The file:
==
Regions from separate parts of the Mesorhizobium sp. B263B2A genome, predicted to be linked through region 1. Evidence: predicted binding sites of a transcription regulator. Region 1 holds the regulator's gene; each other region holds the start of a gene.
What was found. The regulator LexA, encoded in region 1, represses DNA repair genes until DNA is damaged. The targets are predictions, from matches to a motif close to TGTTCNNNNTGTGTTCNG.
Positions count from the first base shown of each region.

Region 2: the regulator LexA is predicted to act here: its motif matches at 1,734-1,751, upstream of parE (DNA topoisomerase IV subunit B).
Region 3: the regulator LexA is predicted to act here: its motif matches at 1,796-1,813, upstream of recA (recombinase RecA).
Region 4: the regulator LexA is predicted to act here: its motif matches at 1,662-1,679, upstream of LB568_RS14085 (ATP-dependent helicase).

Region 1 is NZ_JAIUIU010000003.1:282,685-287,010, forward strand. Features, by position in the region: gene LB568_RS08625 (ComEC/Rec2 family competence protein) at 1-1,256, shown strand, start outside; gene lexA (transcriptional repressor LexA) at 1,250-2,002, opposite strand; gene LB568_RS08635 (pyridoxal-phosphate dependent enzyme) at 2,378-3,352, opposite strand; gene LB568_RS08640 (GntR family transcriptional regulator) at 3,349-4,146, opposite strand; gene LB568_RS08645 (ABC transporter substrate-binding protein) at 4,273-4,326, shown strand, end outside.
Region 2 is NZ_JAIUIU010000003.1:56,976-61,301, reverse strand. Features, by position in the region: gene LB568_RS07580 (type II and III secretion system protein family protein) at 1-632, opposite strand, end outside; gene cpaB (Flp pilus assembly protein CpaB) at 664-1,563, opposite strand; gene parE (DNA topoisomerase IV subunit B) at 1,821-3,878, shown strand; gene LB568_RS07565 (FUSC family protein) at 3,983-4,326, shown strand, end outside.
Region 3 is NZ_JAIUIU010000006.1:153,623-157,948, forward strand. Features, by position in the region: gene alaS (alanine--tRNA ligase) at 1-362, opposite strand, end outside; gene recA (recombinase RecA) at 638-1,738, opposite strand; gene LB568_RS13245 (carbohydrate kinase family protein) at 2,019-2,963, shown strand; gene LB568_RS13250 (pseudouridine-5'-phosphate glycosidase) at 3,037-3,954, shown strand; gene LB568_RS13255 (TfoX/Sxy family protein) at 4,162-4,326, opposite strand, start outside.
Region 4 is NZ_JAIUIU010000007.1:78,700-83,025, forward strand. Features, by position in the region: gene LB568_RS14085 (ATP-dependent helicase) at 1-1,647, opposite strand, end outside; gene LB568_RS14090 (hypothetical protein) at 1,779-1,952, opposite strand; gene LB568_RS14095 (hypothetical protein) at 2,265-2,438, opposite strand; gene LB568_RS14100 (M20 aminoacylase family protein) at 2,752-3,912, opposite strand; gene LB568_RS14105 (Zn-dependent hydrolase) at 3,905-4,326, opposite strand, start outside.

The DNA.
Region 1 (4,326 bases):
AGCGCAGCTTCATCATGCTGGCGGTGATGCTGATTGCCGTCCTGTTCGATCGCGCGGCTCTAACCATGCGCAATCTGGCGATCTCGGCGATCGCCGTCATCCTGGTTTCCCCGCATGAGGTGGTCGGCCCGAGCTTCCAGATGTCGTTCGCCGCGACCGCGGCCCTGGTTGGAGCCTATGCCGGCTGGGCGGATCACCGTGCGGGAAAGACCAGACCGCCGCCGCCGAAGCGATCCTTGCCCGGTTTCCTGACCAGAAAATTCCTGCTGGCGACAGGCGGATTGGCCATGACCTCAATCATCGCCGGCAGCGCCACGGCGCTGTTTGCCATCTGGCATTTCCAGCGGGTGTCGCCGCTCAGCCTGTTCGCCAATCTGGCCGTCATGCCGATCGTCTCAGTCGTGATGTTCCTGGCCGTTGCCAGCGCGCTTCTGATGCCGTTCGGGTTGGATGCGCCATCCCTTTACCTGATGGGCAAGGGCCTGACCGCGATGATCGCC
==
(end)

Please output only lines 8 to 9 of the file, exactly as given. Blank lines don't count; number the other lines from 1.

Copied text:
Region 2 is NZ_JAIUIU010000003.1:56,976-61,301, reverse strand. Features, by position in the region: gene LB568_RS07580 (type II and III secretion system protein family protein) at 1-632, opposite strand, end outside; gene cpaB (Flp pilus assembly protein CpaB) at 664-1,563, opposite strand; gene parE (DNA topoisomerase IV subunit B) at 1,821-3,878, shown strand; gene LB568_RS07565 (FUSC family protein) at 3,983-4,326, shown strand, end outside.
Region 3 is NZ_JAIUIU010000006.1:153,623-157,948, forward strand. Features, by position in the region: gene alaS (alanine--tRNA ligase) at 1-362, opposite strand, end outside; gene recA (recombinase RecA) at 638-1,738, opposite strand; gene LB568_RS13245 (carbohydrate kinase family protein) at 2,019-2,963, shown strand; gene LB568_RS13250 (pseudouridine-5'-phosphate glycosidase) at 3,037-3,954, shown strand; gene LB568_RS13255 (TfoX/Sxy family protein) at 4,162-4,326, opposite strand, start outside.